Why banditry lingers in Baringo and quest for lasting solutions

The current spate of violence has been among the most severe ever

In Summary

• Loruk residents have lived harmoniously with their neighbours from Tiaty since 1979

• As long as crime pays, the banditry arising will continue into the foreseeable future

A weapon recovered from slain men on March 30
A weapon recovered from slain men on March 30

Since the year started, about 17 people have lost their lives in Saimo Soi ward, Baringo North constituency due to banditry disguised as cattle rustling.

At the same time, more than 11,000 livestock have been stolen, homes have been destroyed and many residents maimed.

Many have fled their homes and become internally displaced persons within the county. There are more than four IDP camps across the county. These IDP camps include Moinonin, Kabaraina, Kimorok, Kaptombes and Chebarsiat.

Due to this insecurity, more than 19 schools in Saimo Soi and Bartabwa wards of Baringo North constituency were closed prematurely before the end of term one of 2024, when pupils failed to turn up for classes due to migration to safer areas.

As a result of the above situation, residents held various demonstrations, including far back on Saturday 26 last year, when the residents of Sibilo location held a demonstration at Loruk centre over the killing of a herder and the reported disruption of KCPE rehearsals at Ng’aratuko Primary School.

The situation was exacerbated by the killing of Thomas Kibet, who was the headteacher at Kagir Primary School. The murder of the teacher, who had been blinded by bandits during his childhood, led to the mass exodus of the residents of Kagir and its environs because he was a key pillar in community mobilisation and resilience.

The current spate of insecurity and banditry in Baringo began in 2005. Initially, the practice appeared cultural and economic because the bandits robbed the locals of their livestock, killing and maiming many innocent people in the process.

However, evidence from locals has since shown that there could be a political motive to the banditry menace.

The current spate of violence has been among the most severe ever. The residents have had to wonder what could be the motivation for such sustained attacks.


In their quest for answers, the residents of Saimo Soi ward have settled on two main theories.

The first is that they are being forcibly evicted to enable the creation of a wildlife conservancy in their land. This is supported by the fact that the county government signed an agreement with the Northern Rangelands Trust, which is one of the organisations that run wild conservations in Kenya.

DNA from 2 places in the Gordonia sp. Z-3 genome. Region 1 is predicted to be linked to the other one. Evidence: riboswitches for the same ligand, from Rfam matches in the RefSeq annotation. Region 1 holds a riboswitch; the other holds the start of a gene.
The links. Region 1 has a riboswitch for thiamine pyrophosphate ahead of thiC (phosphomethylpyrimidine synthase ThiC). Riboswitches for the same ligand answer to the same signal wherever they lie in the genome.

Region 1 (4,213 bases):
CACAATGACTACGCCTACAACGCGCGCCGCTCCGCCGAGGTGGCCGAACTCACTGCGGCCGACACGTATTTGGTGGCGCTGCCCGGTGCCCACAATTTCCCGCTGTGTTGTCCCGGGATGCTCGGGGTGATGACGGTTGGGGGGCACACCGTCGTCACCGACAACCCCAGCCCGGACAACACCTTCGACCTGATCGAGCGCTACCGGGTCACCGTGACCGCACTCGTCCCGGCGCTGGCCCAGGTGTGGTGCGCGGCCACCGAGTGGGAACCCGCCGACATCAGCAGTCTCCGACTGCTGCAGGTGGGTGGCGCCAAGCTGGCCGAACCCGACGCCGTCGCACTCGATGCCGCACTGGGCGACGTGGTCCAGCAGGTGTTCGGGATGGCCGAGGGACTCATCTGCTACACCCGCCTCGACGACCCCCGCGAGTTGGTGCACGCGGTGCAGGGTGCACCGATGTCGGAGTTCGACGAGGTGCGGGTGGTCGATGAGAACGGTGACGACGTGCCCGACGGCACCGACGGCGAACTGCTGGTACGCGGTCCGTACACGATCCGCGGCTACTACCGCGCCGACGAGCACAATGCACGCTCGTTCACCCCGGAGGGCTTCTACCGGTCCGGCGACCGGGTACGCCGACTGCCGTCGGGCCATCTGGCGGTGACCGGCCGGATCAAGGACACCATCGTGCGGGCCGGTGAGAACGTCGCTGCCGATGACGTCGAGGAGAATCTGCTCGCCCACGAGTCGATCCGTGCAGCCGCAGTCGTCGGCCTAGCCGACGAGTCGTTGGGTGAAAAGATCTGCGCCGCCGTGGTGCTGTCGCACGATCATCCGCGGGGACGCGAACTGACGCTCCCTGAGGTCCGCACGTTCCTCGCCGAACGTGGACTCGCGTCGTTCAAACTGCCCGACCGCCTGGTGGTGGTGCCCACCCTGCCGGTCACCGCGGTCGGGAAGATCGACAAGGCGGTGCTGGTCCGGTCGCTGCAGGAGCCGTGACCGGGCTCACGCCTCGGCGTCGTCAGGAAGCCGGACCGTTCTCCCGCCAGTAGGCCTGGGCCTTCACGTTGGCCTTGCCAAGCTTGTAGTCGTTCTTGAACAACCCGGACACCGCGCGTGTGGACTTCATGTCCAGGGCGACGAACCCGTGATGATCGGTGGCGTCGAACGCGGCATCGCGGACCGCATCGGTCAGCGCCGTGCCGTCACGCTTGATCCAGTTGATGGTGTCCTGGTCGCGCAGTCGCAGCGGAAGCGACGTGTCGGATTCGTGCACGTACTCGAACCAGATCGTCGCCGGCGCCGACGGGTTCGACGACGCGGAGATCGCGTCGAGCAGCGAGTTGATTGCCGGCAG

The NRT came to the Saimo Soi ward around  two years ago, engaging the locals and seeking their support to establish the conservancy. NRT engaged both the Tugen and the Pokot communities through seminars held in schools and a baraza within the ward.

Most of the Tugen community rejected the idea of a wildlife conservancy, while most of the Pokot community accepted it. Afterwards, the NRT did a Corporate Social Responsibility project, where they dug two dams within the vicinity of the proposed conservancy, one dam to serve  the Pokot community and another for the Tugen community.

However, Saimo Soi residents believe the dam dug for the Pokot community was actually dug within the boundary of Loruk sublocation, Sibilo location, which is in Baringo North. The residents didn’t find that amusing at all.

When this current spate of violence erupted this year, the Tugen of Loruk community sublocation saw some similarities between their fate and that of all the communities where NRT established conservancies. They compared with the cases in Isiolo, Samburu and Marsabit, where, according to a report by the Oakland Institute, inter-ethnic violence was allegedly linked to the introduction of conservancies by the NRT.

The residents also see a similarity between their current predicament and what happened in Rugus, Baringo South, in 2005 before the creation of Ruko conservancy in 2008.

It was preceded by vicious banditry attacks on the Ilchamus community by suspected Pokot bandits. This was similar to what the residents of Saimo Soi ward have been undergoing in the first quarter of the year.

The other suspicion the residents have concerns the alleged creation of a new county called East Pokot county. The leaders and residents of Tiaty constitutency have been vocal that they want their county and have labelled it county number 051 in most of their public forums.

This year, the government gazetted new locations and sublocations for Tiaty subcounty through Special Issue Gazette Notice Vol CXXVI-No 17 Nairobi of February 14, 2024.

One of the gazetted locations is called Lemuyek location, which is within Baringo North. The sublocations for the new Lemuyek Location include Natan, Chepirmok, all of which the Tugen community know are also in Saimo Soi ward, Baringo North constituency.

Incidentally, the killings and displacements that occurred this year were partly in the areas earmarked for the new Tiaty locations and sublocations. This has raised the suspicion that this round of displacement may have been meant to create room for the new locations and ultimately the new county.

The Loruk sublocation community believe that there are many legal ways to create new administrative units that can be followed without shedding innocent blood and displacing people, including women and children. 

It is the position of the residents of Saimo Soi ward that no life is worth losing for the sake of creating administrative and political boundaries, if indeed that could be the reason.

99 per cent of the livestock stolen are never recovered, and there are few arrests and prosecutions. The same bandits come and graze the stolen livestock in full view of those they robbed, and yet no action is taken against them


The root cause of the banditry is presence of a rewards accruing to the perpetrators and sponsors of the banditry. The rewards are fuelling more and more attacks.

To the bandits suspected to be from Tiaty constituency, the continued accumulation of wealth through robbing locals of their livestock is a key reward.